Revolving-Door Restriction

The law proposes to prohibit a small number of public officials from lobbying after leaving office. Former occupants of the following positions would be prohibited from both consultant lobbying and in-house lobbying for a period of six months after ceasing to hold public office:

  • Ministers
  • MLAs
  • Officers of the Legislative Assembly
  • Deputy ministers (including anyone holding an equivalent position in the Premier’s office)
  • Secretary to Treasury Board
  • Clerk or Clerk Assistant of the Executive Council
  • Individuals holding any other position that is specified by the regulations

In the case of former Ministers, the above restriction would operate alongside the existing restriction under the Conflict of Interest Act.[12] Under that statute, for six months after ceasing to hold office, a former Cabinet minister may not make representations to the Government, whether on his or her own behalf or that of another person, concerning a contract or benefit. A former Minister is also prohibited from contracting or accepting a benefit awarded by Cabinet or a government employee, or accepting a contract or benefit from any person who received a contract or benefit from a department of which he or she was the Minister.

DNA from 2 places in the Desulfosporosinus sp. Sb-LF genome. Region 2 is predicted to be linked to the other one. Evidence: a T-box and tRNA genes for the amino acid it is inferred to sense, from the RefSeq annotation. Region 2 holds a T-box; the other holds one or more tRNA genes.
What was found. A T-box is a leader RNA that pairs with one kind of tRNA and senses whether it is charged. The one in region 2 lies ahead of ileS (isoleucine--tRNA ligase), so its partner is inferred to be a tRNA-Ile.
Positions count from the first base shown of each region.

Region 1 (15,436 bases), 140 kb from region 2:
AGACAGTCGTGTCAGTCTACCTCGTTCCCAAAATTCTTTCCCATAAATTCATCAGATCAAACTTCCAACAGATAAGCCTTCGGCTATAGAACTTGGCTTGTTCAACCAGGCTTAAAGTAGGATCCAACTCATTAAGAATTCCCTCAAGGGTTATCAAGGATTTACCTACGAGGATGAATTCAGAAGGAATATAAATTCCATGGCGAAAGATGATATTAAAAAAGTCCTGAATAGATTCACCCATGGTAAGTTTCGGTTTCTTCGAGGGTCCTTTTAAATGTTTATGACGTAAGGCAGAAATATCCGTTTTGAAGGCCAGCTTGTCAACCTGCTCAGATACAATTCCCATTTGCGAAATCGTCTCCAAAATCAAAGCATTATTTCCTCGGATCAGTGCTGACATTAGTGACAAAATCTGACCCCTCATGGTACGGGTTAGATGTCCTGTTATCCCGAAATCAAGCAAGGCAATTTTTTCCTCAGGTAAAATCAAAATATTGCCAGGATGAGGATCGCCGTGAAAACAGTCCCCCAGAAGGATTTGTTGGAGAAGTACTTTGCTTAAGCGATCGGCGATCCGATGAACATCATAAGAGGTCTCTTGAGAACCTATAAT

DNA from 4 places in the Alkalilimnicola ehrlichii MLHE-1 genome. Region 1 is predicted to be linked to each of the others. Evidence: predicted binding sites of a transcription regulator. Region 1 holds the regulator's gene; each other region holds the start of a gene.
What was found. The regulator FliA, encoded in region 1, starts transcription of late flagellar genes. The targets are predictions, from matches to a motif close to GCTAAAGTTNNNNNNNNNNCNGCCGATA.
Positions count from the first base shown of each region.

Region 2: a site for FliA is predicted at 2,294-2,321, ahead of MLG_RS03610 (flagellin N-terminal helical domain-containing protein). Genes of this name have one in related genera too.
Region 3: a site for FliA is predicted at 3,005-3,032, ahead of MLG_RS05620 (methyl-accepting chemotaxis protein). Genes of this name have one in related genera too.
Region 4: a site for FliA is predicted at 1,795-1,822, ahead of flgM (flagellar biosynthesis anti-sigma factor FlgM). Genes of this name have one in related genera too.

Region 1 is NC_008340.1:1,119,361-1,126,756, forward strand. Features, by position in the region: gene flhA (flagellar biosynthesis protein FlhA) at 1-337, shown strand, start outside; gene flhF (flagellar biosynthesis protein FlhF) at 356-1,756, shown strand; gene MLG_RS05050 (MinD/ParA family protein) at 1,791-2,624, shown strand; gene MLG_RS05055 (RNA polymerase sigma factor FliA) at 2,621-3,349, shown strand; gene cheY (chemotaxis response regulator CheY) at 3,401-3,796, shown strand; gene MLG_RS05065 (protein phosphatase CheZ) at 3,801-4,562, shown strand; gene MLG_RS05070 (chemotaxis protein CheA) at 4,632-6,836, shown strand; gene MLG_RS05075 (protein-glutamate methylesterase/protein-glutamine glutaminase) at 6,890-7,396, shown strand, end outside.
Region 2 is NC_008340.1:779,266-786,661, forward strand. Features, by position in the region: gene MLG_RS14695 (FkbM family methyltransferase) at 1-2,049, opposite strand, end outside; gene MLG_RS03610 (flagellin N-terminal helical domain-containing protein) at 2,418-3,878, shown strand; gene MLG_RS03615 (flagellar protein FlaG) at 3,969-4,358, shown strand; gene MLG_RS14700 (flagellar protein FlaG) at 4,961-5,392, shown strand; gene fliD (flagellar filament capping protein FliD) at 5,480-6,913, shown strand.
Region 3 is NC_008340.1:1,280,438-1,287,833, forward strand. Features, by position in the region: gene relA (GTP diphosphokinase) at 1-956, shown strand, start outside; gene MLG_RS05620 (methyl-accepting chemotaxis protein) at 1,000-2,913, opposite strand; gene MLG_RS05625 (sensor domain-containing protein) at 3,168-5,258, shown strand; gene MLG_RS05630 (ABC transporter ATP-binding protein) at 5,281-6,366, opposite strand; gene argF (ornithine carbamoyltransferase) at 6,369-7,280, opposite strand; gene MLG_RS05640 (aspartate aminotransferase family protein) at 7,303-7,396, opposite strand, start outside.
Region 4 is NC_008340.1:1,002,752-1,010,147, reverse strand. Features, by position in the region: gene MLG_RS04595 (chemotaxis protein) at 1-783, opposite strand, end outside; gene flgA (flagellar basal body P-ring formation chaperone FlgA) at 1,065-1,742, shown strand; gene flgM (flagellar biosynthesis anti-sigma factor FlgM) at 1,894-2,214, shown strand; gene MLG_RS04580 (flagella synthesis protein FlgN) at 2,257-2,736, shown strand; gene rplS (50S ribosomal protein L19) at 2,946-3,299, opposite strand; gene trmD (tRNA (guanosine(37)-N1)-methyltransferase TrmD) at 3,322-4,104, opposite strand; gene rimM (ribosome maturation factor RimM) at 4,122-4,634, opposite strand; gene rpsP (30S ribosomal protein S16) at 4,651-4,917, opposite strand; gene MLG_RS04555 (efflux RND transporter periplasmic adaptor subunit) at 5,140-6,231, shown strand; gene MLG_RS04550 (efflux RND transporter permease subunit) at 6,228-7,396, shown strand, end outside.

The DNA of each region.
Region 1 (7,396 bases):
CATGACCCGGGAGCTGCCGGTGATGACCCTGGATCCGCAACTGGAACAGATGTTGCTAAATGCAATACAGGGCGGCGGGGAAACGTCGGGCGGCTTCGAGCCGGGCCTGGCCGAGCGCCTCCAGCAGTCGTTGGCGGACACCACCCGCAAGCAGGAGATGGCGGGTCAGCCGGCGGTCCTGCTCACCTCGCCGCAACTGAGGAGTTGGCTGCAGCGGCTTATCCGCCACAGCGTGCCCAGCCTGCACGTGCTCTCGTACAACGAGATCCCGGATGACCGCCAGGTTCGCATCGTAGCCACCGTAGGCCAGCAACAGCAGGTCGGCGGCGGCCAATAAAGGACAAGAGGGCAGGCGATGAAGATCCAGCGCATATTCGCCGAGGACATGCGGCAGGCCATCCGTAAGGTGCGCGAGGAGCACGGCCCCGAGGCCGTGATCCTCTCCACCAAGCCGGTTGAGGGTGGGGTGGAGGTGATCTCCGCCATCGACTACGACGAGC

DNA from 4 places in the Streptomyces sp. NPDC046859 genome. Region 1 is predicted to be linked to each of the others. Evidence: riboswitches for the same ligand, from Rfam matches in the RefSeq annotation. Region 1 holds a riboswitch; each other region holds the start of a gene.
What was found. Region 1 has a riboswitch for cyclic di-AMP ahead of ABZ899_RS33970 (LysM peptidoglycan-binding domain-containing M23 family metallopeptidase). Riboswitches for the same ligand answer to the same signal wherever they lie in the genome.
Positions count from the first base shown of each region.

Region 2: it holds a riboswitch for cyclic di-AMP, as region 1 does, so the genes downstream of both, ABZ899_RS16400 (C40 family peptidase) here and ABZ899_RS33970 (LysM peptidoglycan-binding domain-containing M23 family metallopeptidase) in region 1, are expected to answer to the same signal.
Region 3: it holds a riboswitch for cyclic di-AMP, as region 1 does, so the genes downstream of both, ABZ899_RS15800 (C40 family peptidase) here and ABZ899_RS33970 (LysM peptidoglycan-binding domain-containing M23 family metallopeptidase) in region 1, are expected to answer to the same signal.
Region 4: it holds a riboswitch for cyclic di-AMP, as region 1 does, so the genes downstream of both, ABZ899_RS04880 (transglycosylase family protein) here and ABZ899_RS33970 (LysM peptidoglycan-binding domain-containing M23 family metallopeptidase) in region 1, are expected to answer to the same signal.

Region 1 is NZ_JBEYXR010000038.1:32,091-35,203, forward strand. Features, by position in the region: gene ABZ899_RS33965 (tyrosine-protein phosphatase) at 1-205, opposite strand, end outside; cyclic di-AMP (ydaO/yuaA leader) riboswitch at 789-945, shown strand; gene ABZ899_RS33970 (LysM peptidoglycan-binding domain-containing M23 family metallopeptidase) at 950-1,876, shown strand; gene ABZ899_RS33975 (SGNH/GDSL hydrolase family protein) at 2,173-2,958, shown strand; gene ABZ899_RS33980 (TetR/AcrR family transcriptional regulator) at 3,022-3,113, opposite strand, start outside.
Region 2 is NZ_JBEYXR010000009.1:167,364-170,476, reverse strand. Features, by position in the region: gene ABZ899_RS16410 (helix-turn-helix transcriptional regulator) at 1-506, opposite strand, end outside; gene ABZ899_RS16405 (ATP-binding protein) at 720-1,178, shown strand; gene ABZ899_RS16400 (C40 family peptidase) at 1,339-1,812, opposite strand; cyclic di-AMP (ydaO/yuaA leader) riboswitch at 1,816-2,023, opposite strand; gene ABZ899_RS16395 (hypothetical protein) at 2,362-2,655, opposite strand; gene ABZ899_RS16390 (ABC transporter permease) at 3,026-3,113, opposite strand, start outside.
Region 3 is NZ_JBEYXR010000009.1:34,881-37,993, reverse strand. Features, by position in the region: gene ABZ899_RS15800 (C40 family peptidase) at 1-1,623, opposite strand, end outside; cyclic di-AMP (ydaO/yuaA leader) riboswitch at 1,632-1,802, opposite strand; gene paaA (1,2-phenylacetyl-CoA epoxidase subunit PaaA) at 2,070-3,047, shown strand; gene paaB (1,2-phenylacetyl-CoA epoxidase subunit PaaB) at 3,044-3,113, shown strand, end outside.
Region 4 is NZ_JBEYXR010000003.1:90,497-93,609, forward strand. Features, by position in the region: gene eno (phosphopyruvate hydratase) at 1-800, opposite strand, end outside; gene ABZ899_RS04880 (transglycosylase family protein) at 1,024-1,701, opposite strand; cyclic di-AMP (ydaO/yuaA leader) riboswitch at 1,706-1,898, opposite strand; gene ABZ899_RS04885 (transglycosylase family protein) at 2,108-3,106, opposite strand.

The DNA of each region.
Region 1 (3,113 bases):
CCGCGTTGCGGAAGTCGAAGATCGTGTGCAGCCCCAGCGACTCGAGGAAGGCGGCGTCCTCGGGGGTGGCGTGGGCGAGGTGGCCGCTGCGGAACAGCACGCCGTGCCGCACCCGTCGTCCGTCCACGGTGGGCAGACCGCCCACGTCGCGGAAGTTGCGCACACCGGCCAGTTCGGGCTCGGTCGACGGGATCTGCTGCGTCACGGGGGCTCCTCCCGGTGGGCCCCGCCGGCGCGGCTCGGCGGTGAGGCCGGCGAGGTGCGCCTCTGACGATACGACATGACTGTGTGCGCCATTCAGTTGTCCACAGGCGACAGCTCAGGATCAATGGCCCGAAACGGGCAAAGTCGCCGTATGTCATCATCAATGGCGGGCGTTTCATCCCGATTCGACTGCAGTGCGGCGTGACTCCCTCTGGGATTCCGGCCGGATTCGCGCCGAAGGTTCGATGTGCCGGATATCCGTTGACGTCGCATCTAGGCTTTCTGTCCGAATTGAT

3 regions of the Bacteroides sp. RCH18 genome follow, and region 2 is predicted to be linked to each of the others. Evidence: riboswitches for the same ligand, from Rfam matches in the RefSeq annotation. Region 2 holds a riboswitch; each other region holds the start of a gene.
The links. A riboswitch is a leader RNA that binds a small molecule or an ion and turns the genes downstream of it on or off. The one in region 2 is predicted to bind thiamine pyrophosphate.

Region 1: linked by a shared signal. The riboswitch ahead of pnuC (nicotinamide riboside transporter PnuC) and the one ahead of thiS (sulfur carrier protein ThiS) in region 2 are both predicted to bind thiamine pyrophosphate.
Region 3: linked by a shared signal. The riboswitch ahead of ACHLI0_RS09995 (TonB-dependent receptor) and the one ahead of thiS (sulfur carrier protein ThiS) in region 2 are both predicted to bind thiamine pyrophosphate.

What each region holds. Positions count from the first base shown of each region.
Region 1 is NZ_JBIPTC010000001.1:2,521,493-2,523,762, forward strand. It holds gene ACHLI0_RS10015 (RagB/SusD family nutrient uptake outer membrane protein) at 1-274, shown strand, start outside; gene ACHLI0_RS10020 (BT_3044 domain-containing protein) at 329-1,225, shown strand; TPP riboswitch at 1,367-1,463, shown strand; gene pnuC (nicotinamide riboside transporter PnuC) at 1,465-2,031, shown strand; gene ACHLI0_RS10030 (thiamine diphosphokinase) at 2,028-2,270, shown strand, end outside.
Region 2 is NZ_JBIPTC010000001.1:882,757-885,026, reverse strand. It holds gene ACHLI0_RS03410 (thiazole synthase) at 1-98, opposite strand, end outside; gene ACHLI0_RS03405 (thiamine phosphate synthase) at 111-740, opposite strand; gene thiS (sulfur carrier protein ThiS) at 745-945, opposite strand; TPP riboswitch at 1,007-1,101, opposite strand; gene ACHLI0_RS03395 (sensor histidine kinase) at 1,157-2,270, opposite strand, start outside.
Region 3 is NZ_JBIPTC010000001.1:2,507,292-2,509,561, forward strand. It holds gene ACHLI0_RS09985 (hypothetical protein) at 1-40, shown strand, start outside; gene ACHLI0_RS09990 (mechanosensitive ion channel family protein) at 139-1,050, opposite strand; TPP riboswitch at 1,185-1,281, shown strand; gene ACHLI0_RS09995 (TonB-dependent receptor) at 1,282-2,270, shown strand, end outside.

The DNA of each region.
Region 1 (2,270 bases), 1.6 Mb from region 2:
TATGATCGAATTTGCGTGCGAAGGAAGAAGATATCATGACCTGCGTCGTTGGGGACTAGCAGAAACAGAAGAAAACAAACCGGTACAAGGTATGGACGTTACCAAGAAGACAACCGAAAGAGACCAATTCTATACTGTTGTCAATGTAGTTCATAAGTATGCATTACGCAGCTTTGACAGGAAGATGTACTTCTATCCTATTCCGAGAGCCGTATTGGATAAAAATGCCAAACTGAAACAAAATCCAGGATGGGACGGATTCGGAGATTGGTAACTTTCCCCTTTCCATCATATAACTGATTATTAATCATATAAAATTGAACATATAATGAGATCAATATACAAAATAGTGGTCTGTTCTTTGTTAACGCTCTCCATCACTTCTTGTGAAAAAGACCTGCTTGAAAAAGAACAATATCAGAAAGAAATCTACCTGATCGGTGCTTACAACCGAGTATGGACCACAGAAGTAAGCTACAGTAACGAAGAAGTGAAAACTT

One significant omission from Bill No. 57 is a code of conduct for lobbyists. Codes of conduct in federal jurisdiction, Quebec and Newfoundland and Labrador itemize specific ethical rules that lobbyists must follow. In Ontario a code of conduct is pending.

Enforcement

The proposed law would be enforced by prosecution. Bill No. 57 would create 17 separate offences, namely:

  • Failure to file a consultant lobbyist return within ten days of commencing lobbying and semi-annually thereafter.
  • In the case of consultant lobbying already taking place when the new law comes into effect, failure to file a return within ten days.
  • Failure to file an in-house lobbying return within two months of employee one or more in-house lobbyists, and semi-annually thereafter.